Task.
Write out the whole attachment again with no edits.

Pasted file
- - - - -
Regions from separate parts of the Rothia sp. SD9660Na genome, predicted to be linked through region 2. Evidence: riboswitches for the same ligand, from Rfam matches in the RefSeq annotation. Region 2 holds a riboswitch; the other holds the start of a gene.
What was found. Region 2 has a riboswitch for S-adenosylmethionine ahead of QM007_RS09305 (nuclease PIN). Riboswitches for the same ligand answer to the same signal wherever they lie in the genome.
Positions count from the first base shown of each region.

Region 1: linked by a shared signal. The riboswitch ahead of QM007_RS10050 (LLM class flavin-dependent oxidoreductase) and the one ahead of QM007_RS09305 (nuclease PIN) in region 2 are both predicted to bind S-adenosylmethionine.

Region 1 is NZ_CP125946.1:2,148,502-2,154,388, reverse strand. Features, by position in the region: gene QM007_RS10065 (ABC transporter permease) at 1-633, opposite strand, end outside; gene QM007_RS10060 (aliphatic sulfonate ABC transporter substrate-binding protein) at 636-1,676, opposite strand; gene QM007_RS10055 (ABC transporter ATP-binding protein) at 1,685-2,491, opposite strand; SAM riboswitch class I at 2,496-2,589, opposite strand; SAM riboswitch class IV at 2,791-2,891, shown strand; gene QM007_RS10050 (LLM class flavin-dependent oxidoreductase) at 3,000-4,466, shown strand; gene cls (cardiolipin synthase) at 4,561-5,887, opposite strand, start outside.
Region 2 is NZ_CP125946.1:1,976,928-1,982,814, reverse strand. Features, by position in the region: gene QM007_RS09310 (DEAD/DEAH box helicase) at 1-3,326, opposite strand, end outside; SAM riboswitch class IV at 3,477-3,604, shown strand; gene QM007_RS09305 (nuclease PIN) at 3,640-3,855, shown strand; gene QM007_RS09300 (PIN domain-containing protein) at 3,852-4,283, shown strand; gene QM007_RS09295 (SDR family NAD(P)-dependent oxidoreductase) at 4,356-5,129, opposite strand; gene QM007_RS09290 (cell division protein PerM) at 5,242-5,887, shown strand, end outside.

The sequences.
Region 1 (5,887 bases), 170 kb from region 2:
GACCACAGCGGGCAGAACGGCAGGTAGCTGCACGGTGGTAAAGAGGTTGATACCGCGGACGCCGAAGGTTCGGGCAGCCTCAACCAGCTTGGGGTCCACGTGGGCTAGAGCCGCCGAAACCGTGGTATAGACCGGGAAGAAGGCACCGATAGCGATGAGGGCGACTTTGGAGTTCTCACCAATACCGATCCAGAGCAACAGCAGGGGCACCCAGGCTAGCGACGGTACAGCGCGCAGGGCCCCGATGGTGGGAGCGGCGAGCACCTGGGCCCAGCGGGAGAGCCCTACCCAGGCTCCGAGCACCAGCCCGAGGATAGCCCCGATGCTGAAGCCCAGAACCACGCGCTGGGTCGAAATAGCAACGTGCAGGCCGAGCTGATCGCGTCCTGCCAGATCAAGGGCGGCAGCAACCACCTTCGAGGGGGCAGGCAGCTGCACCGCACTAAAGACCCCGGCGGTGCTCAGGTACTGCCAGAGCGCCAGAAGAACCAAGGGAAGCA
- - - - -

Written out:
Regions from separate parts of the Rothia sp. SD9660Na genome, predicted to be linked through region 2. Evidence: riboswitches for the same ligand, from Rfam matches in the RefSeq annotation. Region 2 holds a riboswitch; the other holds the start of a gene.
What was found. Region 2 has a riboswitch for S-adenosylmethionine ahead of QM007_RS09305 (nuclease PIN). Riboswitches for the same ligand answer to the same signal wherever they lie in the genome.
Positions count from the first base shown of each region.

Region 1: linked by a shared signal. The riboswitch ahead of QM007_RS10050 (LLM class flavin-dependent oxidoreductase) and the one ahead of QM007_RS09305 (nuclease PIN) in region 2 are both predicted to bind S-adenosylmethionine.

Region 1 is NZ_CP125946.1:2,148,502-2,154,388, reverse strand. Features, by position in the region: gene QM007_RS10065 (ABC transporter permease) at 1-633, opposite strand, end outside; gene QM007_RS10060 (aliphatic sulfonate ABC transporter substrate-binding protein) at 636-1,676, opposite strand; gene QM007_RS10055 (ABC transporter ATP-binding protein) at 1,685-2,491, opposite strand; SAM riboswitch class I at 2,496-2,589, opposite strand; SAM riboswitch class IV at 2,791-2,891, shown strand; gene QM007_RS10050 (LLM class flavin-dependent oxidoreductase) at 3,000-4,466, shown strand; gene cls (cardiolipin synthase) at 4,561-5,887, opposite strand, start outside.
Region 2 is NZ_CP125946.1:1,976,928-1,982,814, reverse strand. Features, by position in the region: gene QM007_RS09310 (DEAD/DEAH box helicase) at 1-3,326, opposite strand, end outside; SAM riboswitch class IV at 3,477-3,604, shown strand; gene QM007_RS09305 (nuclease PIN) at 3,640-3,855, shown strand; gene QM007_RS09300 (PIN domain-containing protein) at 3,852-4,283, shown strand; gene QM007_RS09295 (SDR family NAD(P)-dependent oxidoreductase) at 4,356-5,129, opposite strand; gene QM007_RS09290 (cell division protein PerM) at 5,242-5,887, shown strand, end outside.

The sequences.
Region 1 (5,887 bases), 170 kb from region 2:
GACCACAGCGGGCAGAACGGCAGGTAGCTGCACGGTGGTAAAGAGGTTGATACCGCGGACGCCGAAGGTTCGGGCAGCCTCAACCAGCTTGGGGTCCACGTGGGCTAGAGCCGCCGAAACCGTGGTATAGACCGGGAAGAAGGCACCGATAGCGATGAGGGCGACTTTGGAGTTCTCACCAATACCGATCCAGAGCAACAGCAGGGGCACCCAGGCTAGCGACGGTACAGCGCGCAGGGCCCCGATGGTGGGAGCGGCGAGCACCTGGGCCCAGCGGGAGAGCCCTACCCAGGCTCCGAGCACCAGCCCGAGGATAGCCCCGATGCTGAAGCCCAGAACCACGCGCTGGGTCGAAATAGCAACGTGCAGGCCGAGCTGATCGCGTCCTGCCAGATCAAGGGCGGCAGCAACCACCTTCGAGGGGGCAGGCAGCTGCACCGCACTAAAGACCCCGGCGGTGCTCAGGTACTGCCAGAGCGCCAGAAGAACCAAGGGAAGCA